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Community and Q&A

Rainscreen performance during wildfires

Taylor Webb | Posted in General Questions on

I have started to work with some of the homeowners who were affected by the recent Colorado wild fires. To that end, I am putting together a presentation to begin to explain to local homeowners how to rebuild in order to best resist future fires. The presentation will highlight how many sustainable construction techniques for improved energy performance and durability also have benefits for wild fire resistance.

One strategy that I have not yet resolved is whether or not a rainscreen would be beneficial or detrimental (or neutral) to the overall system from the standpoint of fire resistance. The system that we are considering would be a cement board rainscreen over continuous mineral fiber board insulation over structure (preferably CMU though it will most likely be 2x stud). Is there any danger with regard to a chimney effect being created in the air space between the rainscreen and insulation? It seems that special concern would need to be paid to the furring strips; wood is clearly a no-no, steel seems to be preferable since it is non-combustable though I have some concerns about the steel losing strength under extreme heat (special attention would have to be paid to fasteners as well). Would the rainscreen provide any benefits by creating a buffer between itself and the insulation?

Has anyone come across any information on this? Tests, data or precedence? There is another thread on GBA that started to discuss the issue:

https://www.greenbuildingadvisor.com/community/forum/general-questions/19325/rainscreens-wildfire-hazard-and-other-unintended-consequence

though it provides little specific information and quickly (d)evolves into a discussion on moisture issues.

Any information or thoughts would be appreciated.

Thanks!

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Replies

  1. Lucas Durand - 7A | | #1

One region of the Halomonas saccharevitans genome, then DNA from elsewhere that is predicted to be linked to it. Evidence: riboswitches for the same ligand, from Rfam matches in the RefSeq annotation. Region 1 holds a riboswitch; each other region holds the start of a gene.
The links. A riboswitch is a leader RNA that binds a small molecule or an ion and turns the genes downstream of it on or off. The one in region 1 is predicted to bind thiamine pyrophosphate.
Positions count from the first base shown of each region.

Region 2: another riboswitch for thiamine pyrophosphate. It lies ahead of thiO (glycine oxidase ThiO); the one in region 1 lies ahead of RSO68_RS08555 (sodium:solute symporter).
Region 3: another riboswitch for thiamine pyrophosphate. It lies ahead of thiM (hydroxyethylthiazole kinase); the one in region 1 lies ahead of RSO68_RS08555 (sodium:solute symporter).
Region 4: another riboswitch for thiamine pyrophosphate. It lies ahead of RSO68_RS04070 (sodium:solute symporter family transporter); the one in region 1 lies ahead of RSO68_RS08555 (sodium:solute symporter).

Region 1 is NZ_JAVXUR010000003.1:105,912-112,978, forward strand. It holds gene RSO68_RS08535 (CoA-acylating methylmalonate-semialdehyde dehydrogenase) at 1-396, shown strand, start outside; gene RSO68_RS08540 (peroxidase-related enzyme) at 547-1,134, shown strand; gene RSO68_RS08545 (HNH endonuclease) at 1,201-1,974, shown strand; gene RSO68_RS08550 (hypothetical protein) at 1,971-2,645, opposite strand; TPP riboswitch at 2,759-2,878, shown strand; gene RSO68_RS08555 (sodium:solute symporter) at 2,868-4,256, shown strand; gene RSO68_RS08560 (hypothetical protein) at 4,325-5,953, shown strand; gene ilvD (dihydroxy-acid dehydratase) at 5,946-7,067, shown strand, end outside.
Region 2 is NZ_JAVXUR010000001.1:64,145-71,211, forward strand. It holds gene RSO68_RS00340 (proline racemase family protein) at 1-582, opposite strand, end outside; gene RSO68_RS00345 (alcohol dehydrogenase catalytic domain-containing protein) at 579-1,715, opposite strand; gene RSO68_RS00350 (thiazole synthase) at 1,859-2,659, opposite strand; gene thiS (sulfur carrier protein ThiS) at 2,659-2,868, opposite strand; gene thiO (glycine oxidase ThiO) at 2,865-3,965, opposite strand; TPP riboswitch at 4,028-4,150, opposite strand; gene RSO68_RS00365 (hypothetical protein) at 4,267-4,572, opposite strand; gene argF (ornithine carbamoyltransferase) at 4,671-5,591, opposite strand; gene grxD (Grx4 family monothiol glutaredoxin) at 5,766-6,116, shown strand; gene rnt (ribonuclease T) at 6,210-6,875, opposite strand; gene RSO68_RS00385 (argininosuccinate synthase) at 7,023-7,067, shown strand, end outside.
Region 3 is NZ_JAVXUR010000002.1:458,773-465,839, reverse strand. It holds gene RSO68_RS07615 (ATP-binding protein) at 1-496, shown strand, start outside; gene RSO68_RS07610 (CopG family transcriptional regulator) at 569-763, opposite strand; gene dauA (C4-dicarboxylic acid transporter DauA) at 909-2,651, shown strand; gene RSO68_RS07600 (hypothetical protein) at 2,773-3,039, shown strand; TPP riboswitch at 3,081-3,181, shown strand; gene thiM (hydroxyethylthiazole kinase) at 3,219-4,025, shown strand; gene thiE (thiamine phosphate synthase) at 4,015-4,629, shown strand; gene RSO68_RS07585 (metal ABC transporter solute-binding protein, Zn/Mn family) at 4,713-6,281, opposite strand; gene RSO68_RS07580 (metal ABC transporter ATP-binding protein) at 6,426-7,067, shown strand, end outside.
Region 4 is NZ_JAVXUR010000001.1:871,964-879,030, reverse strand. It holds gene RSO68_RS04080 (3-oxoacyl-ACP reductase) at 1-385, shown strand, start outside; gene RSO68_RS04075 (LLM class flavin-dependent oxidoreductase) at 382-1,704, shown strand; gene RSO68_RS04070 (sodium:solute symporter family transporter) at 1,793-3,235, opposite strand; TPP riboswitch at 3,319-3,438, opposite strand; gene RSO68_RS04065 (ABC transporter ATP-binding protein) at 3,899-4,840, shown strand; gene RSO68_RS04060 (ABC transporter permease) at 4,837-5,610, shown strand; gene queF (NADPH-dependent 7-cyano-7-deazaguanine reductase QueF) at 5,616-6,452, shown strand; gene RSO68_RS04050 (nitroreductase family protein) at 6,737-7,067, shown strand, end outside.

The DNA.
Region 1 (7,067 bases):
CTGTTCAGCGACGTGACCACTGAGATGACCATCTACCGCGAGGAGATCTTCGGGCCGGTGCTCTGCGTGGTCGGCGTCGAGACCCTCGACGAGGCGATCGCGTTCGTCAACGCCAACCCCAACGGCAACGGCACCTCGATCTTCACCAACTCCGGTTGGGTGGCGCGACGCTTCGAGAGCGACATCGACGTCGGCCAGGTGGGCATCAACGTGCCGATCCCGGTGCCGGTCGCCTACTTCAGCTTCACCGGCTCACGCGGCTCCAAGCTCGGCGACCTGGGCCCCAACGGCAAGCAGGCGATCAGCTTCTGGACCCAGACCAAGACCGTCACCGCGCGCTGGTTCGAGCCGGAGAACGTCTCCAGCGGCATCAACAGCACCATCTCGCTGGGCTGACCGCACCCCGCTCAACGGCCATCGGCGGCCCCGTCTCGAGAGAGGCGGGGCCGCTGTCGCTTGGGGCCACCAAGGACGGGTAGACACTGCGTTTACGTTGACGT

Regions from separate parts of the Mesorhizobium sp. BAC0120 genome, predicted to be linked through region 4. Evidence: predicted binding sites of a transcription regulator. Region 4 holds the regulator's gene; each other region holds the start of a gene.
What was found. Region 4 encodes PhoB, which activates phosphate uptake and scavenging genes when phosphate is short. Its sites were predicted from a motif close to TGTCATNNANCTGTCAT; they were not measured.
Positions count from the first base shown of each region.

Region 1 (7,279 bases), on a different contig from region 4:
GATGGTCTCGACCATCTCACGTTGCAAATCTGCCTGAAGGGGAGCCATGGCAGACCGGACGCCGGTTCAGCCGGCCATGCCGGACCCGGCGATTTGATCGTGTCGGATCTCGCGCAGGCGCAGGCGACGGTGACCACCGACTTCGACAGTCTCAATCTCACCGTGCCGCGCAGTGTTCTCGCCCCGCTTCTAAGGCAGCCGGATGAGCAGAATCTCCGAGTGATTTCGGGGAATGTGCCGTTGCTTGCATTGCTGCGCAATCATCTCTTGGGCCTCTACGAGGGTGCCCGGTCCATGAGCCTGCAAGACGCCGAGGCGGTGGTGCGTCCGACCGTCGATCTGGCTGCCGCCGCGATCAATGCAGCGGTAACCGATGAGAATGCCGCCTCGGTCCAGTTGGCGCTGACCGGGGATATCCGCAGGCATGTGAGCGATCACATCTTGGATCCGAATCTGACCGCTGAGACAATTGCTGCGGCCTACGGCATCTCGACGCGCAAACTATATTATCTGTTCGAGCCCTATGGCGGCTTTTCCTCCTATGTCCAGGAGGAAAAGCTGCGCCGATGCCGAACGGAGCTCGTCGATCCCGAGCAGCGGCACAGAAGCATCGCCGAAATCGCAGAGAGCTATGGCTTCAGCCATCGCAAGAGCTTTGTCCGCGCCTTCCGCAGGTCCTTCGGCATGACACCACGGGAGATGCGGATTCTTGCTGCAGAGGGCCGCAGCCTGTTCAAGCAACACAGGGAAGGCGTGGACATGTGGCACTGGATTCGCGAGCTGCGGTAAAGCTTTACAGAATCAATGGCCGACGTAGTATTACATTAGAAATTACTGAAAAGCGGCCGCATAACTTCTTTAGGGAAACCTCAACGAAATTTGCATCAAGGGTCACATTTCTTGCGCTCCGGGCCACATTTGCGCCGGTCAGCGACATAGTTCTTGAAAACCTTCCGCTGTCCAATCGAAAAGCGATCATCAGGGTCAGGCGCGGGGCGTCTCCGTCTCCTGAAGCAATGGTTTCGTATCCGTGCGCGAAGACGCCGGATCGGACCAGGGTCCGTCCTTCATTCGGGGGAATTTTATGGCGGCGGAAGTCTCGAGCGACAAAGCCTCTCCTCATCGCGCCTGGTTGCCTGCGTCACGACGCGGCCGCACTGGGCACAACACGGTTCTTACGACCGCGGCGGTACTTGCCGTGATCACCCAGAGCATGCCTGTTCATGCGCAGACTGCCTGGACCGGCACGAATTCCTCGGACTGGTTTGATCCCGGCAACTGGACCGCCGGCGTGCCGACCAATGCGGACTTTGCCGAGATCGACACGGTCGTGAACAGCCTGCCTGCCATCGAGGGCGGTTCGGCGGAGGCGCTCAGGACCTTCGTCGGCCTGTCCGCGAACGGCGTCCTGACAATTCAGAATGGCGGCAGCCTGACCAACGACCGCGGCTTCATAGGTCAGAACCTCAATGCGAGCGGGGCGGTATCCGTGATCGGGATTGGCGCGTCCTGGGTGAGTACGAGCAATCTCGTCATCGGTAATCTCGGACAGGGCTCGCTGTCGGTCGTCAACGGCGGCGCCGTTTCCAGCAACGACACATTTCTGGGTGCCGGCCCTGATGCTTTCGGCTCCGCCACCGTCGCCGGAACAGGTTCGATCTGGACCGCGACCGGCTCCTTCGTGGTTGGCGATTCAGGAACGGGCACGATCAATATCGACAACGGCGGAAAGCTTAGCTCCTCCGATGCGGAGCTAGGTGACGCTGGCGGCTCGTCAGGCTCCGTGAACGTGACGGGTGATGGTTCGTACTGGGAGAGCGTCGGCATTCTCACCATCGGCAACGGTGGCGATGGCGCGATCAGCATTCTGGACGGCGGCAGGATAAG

Taylor,
    I like your questions - resilience to wildfires is something I have thought about a fair bit.

    I think Riversong is right that a rainscreen adds unecessary complexity in some climates,
    With my own house, I chose to go with no rainscreen - because of climate, but also because of concerns about "chimney effect" in combination with a combustible cladding.

    I think you're right on with the mineral wool sheathing and cement board.

    This is just speculation:
    If the entire cladding assembly is non-combustible (cement board over steel furring) and is installed over a mineral wool sheathing, I imagine the "chimney effect" (convection) would exist but would not be as consequential as if the wall were otherwise built (combustible materials).

    I think it could be possible that the cement board, when back-vented, would act as a sacrificial "buffer" to what's behind...
    I wouldn't worry about steel furring and screws losing their strength when heated...
    If the fire is raging fiercly enough to weaken the steel to the point that the cement board falls off, I'd say you'd be taking your chances with any approach you choose.

  2. John Brooks | | #2

    nevermind.......off topic.......

  3. Malcolm Taylor | | #3

    One consideration would be whether the cavity was vented at the top as well as the bottom. Most jurisdictions already do not allow the top of the rain screen to terminate in the roof space, but i would imagine that in areas prone to wildfires, the benefit of having any venting at the top would be outweighed by the risk.

  4. User avatar
    Albert Rooks | | #4

    Taylor,

    Great stuff.

    Perhaps I'm oblivious, but in the assembly that you propose, what will support the fire to burn?? I see no fuel in the cavity. What am I missing?

    Btw... The building insulation products like Roxul comfort board have a higher binder content since they arn't intended for a high temp application. The industrial products like Roxul RHT 60 or 80 have less binder in them. They are easier to compress, but won't smoke off the binder. The binder has urea formaldehyde in it so less might be better...